When acting for an RMC or Right to Manage Company, managing agents will often be told by the freeholder to allow them to deal with the service charge arrears. The benefits of such an approach are clear from the ground rent owner’s perspective, but is it in the best interests of the management company, the leaseholders and the block?

With ground rent recovery increasingly in the spotlight, both managing agents and freeholders must take care to ensure recovery procedures are legal, in line with the terms of the lease and – importantly – in the best interests of the RMC and leaseholders.

Click here to read the full article.

 

 

 

Landlords- why you MUST serve copy of gas safety certificate at start of tenancy

Monday, February 19th, 2018 in Landlord, Residential

Victoria Barker of Residential Landlords Association states that landlords are being reminded of the importance of serving a copy of a valid gas safety certificate at the start of a tenancy, or they risk being unable to serve a Section 21 notice of possession.

In a case that was heard at Central London County court earlier this month, a letting agent failed in their attempt to use a Section 21 route to gain possession of their property.

District Judge Bloom rejected the possession claim, on the basis that at the time the Section 21 notice was served on the tenant, the landlord had failed to provide them with a copy of a valid gas safety certificate before the tenant had moved into the property.

Despite the landlord having provided the tenant with a copy of the new gas safety certificate, following an annual gas safety inspection 11 months later, this made no difference and the Judge still rejected the Section 21 claim.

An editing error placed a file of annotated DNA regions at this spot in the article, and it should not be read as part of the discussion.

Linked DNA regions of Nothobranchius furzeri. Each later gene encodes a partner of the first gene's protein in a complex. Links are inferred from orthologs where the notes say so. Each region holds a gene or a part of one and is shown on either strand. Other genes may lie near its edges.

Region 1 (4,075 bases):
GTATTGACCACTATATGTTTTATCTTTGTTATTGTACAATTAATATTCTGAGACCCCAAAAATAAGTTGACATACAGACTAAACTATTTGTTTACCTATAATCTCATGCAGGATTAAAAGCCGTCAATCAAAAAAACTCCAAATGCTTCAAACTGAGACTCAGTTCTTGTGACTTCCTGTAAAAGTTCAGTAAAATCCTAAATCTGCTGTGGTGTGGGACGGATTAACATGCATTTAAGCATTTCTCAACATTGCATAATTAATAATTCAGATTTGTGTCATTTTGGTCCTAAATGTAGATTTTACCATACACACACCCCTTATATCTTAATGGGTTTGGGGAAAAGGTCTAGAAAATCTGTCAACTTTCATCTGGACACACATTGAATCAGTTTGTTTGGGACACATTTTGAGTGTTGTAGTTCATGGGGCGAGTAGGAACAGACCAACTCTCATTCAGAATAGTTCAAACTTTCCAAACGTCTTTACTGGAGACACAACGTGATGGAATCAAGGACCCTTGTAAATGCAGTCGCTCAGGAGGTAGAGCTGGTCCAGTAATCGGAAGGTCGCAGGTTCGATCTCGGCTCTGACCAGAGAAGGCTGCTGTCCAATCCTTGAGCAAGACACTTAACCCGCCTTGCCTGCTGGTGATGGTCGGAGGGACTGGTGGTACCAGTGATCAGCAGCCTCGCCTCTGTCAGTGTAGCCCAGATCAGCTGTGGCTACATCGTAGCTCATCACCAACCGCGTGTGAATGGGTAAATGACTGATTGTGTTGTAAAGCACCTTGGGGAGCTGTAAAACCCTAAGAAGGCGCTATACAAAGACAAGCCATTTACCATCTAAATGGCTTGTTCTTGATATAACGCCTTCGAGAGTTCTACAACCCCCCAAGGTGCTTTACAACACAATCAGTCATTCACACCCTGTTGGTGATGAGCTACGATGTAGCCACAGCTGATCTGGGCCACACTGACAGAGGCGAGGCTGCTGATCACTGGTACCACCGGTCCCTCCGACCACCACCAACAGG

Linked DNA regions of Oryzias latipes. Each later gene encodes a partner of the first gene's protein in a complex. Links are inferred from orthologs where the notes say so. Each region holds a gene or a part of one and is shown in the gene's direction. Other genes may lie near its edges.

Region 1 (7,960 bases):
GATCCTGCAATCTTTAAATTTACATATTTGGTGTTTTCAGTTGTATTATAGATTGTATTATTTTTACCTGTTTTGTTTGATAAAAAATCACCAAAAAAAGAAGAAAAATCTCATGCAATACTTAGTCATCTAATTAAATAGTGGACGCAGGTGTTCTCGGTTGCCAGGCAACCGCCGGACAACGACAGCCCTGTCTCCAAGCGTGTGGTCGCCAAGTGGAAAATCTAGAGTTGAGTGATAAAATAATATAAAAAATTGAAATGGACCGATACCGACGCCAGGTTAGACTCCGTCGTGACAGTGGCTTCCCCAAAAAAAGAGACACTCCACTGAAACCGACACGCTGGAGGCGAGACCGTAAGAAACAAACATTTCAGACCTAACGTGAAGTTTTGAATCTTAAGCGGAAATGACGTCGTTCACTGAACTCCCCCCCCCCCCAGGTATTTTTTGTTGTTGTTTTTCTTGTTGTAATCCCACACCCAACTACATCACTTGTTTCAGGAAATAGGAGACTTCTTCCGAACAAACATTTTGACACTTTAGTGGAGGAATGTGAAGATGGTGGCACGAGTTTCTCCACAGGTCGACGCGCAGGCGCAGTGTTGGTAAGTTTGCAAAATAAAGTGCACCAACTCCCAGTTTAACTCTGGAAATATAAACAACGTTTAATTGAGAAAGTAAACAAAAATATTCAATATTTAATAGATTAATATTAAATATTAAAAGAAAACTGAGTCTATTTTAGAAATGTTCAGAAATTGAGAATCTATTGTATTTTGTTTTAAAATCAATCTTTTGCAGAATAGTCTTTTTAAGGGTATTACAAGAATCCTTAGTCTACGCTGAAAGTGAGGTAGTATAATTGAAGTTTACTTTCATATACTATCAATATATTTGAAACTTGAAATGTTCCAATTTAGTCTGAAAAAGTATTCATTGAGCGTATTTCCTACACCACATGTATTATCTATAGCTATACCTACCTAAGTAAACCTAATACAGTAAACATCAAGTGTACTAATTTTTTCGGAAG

What this means

Up until now, if a landlord wanted to gain possession of a property through using a Section 21 route to possession, and they had not served their tenants with a copy of a valid gas safety certificate, it was assumed they would have been able to rectify this for example by giving the tenants a copy of the gas safety certificate at a later date.

This case highlights that it is absolutely ESSENTIAL for landlords in England to serve tenants a valid gas safety certificate at the start of a tenancy, together with other prescribed documents, if the tenancy began on or after the 1st October 2015 (when the Deregulation Act provisions came into force).

Just as it is critical that all private landlords ensure that all gas equipment in the accommodation that they rent out has a valid gas safety certificate (which lasts for twelve months) it is now equally essential for landlords to share a copy of the gas safety certificate with tenants at the start or renewal of a tenancy.

Read more here.

The Service Charge Code – is change on its way?

Thursday, January 11th, 2018 in Commercial, Landlord, Managing Agent, News, Service Charge

The Royal Institution of Chartered Surveyors (RICS) announced in October 2017 that a fourth edition of the Service Charge Code for Commercial Property was under deliberation.

Ahead of it’s proposed launch on 01 April 2018 Monika Holyst of Freeths Solicitors has provided some insight into the draft fourth edition of the Code.

Read the full article here.

 

 

Autumn 2017 Budget: key construction announcements

Monday, November 27th, 2017 in Landlord, News, Residential

On the 22nd November 2017 the Chancellor of the Exchequer presented his Autumn Budget to Parliament.